TUESDAY, May 21 (HealthDay News) -- Three-quarters of public schools in the metro Atlanta area contain microbes, including bacteria indicating the presence of fecal matter, according to research published in the May 17 issue of the U.S. Centers for Disease Control and Prevention's Morbidity & Mortality Weekly Report.
Christopher Hutcheson, from Cobb & Douglas Public Health in Marietta, Georgia, and colleagues used a quantitative polymerase chain reaction assay to measure microbial nucleic acid present in filter concentrate samples from 161 metro-Atlanta public pools from June to August 2012.
The researchers found that 75 percent of samples contained at least one of the seven microbial species assayed. Pseudomonas aeruginosa was detected in 59 percent of samples, Escherichia coli was detected in 58 percent of samples, and both were detected in 42 percent of samples. Giardia intestinalis was detected in two samples and Cryptosporidium spp were detected in one sample. E. coli O157:H7, norovirus GI, norovirus GII, and adenovirus were not detected in any samples.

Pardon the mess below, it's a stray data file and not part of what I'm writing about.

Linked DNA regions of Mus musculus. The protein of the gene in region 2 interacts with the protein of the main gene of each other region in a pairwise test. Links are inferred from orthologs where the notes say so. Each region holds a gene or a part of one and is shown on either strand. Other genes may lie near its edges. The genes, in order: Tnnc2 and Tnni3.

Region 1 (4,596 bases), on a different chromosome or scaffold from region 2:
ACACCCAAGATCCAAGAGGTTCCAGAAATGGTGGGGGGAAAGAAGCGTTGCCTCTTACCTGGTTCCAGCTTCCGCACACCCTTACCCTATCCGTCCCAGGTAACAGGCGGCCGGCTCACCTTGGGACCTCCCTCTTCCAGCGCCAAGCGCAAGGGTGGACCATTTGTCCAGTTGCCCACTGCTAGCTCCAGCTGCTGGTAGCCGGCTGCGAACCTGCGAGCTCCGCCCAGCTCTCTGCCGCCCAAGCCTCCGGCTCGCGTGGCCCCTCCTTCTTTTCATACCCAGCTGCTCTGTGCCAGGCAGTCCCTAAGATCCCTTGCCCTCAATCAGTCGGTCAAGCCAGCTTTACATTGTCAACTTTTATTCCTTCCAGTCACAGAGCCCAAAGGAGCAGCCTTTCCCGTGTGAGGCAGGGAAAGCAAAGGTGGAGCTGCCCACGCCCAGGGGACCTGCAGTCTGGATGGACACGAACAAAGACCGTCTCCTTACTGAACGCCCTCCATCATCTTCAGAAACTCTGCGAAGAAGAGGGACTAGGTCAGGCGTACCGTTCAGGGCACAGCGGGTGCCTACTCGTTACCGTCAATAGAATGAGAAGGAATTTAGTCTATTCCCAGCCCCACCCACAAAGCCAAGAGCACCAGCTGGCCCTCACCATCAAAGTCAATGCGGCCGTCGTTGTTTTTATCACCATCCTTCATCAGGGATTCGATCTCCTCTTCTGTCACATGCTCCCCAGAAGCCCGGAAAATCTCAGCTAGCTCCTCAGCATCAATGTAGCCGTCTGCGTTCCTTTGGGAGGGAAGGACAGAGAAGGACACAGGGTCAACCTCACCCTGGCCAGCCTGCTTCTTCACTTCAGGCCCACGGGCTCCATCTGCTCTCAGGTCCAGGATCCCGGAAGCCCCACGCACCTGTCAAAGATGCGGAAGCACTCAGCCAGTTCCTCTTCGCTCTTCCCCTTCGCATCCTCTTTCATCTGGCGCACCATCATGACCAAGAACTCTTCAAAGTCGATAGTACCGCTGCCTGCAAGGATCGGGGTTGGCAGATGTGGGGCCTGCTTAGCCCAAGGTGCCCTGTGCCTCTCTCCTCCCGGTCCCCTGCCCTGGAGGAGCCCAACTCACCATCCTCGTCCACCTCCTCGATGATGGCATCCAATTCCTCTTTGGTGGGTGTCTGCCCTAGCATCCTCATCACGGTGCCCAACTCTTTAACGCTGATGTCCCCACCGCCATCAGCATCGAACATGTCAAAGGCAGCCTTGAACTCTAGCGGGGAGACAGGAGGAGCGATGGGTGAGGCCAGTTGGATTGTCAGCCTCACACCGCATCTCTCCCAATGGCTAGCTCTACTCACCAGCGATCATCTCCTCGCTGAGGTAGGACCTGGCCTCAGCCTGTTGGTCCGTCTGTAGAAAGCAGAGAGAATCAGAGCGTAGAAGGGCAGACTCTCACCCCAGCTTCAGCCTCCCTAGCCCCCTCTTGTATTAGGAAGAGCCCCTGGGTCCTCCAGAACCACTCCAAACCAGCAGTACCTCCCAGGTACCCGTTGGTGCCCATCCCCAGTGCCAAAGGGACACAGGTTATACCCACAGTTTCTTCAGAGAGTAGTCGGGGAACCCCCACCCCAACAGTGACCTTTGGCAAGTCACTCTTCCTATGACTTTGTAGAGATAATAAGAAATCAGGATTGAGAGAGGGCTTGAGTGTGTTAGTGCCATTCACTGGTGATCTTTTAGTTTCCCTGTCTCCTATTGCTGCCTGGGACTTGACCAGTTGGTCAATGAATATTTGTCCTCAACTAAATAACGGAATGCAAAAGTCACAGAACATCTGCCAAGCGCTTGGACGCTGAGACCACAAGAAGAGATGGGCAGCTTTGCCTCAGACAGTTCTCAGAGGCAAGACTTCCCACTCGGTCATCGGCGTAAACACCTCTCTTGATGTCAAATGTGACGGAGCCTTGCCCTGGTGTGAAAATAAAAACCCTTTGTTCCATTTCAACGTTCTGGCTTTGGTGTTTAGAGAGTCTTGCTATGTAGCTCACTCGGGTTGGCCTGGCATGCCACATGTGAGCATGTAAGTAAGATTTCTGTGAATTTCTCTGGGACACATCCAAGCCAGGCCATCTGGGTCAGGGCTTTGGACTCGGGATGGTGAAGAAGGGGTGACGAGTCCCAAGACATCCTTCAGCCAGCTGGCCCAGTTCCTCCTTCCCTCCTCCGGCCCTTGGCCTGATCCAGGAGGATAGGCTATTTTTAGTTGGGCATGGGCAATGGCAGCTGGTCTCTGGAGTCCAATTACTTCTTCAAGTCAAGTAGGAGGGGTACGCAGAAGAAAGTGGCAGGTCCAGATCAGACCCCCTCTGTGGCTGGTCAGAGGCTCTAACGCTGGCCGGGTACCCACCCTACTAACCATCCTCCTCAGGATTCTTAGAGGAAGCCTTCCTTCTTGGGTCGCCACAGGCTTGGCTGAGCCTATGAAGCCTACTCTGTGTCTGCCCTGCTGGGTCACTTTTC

"Although this study focused on microbial DNA in filters (not on illnesses), these findings indicate the need for swimmers to help prevent introduction of pathogens (e.g., taking a pre-swim shower and not swimming when ill with diarrhea), aquatics staff to maintain disinfectant level and pH according to public health standards to inactivate pathogens, and state and local environmental health specialists to enforce such standards," Hutcheson and colleagues conclude.
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